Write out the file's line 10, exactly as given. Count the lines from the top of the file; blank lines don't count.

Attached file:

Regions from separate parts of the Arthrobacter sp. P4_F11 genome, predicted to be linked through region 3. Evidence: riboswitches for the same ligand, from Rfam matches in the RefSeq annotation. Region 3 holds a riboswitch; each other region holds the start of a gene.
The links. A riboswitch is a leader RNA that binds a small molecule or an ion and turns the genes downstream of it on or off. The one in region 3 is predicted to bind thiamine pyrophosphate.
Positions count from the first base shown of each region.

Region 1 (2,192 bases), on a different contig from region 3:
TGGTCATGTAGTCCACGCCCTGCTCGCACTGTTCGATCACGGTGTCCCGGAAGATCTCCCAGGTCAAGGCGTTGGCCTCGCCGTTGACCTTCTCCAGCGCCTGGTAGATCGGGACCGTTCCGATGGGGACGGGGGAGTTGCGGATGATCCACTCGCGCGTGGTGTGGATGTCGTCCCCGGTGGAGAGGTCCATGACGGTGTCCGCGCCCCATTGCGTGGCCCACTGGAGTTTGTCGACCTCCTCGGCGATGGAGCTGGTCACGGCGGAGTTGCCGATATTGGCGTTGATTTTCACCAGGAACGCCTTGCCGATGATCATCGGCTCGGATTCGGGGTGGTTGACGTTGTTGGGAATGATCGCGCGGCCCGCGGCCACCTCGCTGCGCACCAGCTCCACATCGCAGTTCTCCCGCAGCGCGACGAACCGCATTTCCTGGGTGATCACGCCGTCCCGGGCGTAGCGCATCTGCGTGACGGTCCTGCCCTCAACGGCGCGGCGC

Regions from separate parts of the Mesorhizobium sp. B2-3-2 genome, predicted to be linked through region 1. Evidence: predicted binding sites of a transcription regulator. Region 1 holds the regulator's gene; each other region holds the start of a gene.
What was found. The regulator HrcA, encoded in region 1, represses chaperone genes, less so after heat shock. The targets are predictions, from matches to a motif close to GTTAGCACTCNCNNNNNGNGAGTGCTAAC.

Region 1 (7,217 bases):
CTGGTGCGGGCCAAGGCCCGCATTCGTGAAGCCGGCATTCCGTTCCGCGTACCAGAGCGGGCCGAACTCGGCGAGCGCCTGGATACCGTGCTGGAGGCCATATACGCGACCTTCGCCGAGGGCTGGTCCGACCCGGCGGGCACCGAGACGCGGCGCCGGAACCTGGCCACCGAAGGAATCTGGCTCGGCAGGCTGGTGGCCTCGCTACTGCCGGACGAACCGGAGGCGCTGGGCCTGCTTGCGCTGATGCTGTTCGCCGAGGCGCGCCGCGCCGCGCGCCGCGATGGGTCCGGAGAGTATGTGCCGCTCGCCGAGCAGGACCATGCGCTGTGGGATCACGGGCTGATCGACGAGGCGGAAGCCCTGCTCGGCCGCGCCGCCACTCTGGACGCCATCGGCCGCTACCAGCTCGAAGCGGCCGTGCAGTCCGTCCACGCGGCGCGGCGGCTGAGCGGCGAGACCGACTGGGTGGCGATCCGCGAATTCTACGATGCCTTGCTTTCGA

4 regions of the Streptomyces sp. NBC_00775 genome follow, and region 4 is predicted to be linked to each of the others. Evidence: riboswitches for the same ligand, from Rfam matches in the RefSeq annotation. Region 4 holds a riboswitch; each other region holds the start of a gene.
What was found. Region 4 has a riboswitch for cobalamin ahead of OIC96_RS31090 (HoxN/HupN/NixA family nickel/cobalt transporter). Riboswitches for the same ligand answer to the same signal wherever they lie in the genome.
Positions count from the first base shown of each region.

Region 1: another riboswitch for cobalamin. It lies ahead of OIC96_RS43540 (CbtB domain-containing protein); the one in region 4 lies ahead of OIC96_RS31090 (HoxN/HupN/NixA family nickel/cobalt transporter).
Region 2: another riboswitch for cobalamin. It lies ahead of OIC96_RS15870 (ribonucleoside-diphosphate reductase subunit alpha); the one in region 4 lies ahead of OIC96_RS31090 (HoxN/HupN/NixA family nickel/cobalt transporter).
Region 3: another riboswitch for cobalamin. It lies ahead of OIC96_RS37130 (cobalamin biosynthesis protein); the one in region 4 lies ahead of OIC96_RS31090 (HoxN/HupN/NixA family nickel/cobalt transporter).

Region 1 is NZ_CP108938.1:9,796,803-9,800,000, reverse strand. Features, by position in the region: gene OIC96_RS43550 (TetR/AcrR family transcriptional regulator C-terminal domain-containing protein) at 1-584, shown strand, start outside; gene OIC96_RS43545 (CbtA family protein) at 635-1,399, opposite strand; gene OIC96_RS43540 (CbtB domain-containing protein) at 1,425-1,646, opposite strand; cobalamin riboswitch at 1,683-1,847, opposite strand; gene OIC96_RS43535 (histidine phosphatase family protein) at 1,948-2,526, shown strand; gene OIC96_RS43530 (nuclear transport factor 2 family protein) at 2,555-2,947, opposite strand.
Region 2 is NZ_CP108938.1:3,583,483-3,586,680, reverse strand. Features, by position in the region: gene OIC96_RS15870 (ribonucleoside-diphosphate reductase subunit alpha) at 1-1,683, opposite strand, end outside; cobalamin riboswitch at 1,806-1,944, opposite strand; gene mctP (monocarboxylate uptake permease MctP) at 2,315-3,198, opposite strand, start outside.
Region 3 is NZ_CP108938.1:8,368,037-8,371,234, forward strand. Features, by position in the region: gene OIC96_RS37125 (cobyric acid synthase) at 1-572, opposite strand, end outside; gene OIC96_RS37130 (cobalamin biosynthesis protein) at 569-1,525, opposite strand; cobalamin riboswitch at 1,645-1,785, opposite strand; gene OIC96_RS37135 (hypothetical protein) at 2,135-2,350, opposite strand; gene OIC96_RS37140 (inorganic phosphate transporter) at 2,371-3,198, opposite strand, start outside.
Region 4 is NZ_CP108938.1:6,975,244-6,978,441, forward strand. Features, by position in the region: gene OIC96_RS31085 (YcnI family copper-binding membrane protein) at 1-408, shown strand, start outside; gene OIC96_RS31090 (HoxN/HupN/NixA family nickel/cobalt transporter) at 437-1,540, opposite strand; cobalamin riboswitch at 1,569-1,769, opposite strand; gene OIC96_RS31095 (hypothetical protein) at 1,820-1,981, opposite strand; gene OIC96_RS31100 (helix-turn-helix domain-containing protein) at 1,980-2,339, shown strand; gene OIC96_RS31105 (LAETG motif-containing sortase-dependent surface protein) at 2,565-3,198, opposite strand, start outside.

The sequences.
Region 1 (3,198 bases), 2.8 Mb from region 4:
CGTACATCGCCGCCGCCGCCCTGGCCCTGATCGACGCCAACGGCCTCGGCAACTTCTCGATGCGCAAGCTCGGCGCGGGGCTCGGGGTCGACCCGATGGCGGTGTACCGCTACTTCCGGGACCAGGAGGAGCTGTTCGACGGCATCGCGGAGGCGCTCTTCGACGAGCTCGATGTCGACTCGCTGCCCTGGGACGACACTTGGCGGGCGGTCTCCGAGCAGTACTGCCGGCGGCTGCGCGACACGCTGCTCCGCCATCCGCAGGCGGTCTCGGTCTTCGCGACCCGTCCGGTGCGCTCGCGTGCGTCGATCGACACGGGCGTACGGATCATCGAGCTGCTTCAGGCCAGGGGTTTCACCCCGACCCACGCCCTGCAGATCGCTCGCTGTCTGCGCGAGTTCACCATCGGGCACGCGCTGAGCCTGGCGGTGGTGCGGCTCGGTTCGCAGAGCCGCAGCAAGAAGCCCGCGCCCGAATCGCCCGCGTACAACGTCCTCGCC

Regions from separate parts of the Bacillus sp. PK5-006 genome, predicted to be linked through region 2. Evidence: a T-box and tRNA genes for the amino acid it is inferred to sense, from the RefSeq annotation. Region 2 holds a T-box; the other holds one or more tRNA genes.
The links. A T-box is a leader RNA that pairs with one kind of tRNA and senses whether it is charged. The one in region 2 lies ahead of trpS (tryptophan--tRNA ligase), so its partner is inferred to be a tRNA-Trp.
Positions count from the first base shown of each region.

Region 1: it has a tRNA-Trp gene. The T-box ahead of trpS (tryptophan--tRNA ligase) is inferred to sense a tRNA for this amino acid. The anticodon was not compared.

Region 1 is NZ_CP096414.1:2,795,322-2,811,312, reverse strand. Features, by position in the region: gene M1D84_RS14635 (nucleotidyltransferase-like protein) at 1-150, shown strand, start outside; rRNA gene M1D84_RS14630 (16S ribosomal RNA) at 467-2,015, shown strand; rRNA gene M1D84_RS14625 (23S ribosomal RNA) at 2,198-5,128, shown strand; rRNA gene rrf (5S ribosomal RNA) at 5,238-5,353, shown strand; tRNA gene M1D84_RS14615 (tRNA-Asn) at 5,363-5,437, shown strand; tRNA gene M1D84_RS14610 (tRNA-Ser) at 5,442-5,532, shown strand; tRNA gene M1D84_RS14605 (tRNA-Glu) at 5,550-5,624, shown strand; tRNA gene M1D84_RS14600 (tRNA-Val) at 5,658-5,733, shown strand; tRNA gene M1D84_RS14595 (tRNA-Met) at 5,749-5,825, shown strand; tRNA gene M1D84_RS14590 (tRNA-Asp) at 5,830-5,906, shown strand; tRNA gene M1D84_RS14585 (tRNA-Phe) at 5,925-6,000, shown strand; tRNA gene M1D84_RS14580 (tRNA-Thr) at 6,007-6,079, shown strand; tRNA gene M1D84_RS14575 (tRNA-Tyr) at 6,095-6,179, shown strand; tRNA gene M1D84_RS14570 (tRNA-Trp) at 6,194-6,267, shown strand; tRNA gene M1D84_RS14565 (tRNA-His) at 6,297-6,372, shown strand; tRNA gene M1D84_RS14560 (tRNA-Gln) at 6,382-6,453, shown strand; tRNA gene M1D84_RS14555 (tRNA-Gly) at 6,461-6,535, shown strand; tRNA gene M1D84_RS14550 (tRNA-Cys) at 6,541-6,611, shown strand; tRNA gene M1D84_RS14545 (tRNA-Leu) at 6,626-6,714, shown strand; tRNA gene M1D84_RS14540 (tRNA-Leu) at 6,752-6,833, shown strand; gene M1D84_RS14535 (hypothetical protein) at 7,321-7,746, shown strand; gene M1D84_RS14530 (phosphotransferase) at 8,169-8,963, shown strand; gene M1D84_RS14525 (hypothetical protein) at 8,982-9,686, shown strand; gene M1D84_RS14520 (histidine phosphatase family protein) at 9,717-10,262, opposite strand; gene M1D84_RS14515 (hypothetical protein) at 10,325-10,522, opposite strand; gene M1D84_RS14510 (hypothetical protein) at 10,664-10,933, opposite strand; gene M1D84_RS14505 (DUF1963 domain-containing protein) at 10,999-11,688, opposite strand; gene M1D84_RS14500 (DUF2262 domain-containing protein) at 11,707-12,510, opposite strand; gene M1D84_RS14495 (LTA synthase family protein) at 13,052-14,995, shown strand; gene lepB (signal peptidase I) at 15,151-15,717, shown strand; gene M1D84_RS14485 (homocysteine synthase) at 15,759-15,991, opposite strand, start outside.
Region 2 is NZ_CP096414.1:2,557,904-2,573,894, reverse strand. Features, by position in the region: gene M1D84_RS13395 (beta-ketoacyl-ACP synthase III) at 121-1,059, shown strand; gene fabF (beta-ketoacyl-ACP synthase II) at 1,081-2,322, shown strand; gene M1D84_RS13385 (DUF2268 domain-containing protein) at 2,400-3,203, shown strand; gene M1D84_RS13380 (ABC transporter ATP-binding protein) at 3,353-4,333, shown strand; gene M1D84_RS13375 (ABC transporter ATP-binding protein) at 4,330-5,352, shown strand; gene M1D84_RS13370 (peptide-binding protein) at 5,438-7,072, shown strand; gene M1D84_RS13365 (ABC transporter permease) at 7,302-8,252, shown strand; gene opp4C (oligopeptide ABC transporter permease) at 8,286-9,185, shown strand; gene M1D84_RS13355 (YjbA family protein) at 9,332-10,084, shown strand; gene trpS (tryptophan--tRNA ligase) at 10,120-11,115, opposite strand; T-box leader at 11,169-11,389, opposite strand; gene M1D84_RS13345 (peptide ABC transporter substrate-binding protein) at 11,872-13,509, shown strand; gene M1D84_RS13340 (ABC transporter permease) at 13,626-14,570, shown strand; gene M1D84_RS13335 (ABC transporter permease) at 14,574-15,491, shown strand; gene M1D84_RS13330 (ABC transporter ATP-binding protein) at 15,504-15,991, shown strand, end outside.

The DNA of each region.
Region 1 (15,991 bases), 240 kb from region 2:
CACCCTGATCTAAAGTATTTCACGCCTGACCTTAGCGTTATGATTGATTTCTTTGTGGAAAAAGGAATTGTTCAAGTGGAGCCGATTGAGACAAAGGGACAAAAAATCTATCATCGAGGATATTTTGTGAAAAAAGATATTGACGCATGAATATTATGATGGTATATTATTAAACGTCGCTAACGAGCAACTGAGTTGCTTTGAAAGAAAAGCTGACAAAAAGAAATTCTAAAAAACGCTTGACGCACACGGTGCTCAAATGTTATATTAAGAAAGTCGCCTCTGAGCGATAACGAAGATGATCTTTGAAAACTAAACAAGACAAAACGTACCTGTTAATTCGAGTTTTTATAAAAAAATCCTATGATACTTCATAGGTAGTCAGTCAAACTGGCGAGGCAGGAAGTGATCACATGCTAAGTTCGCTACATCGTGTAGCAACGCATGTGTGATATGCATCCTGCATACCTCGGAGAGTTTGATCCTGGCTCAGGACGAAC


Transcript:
4 regions of the Streptomyces sp. NBC_00775 genome follow, and region 4 is predicted to be linked to each of the others. Evidence: riboswitches for the same ligand, from Rfam matches in the RefSeq annotation. Region 4 holds a riboswitch; each other region holds the start of a gene.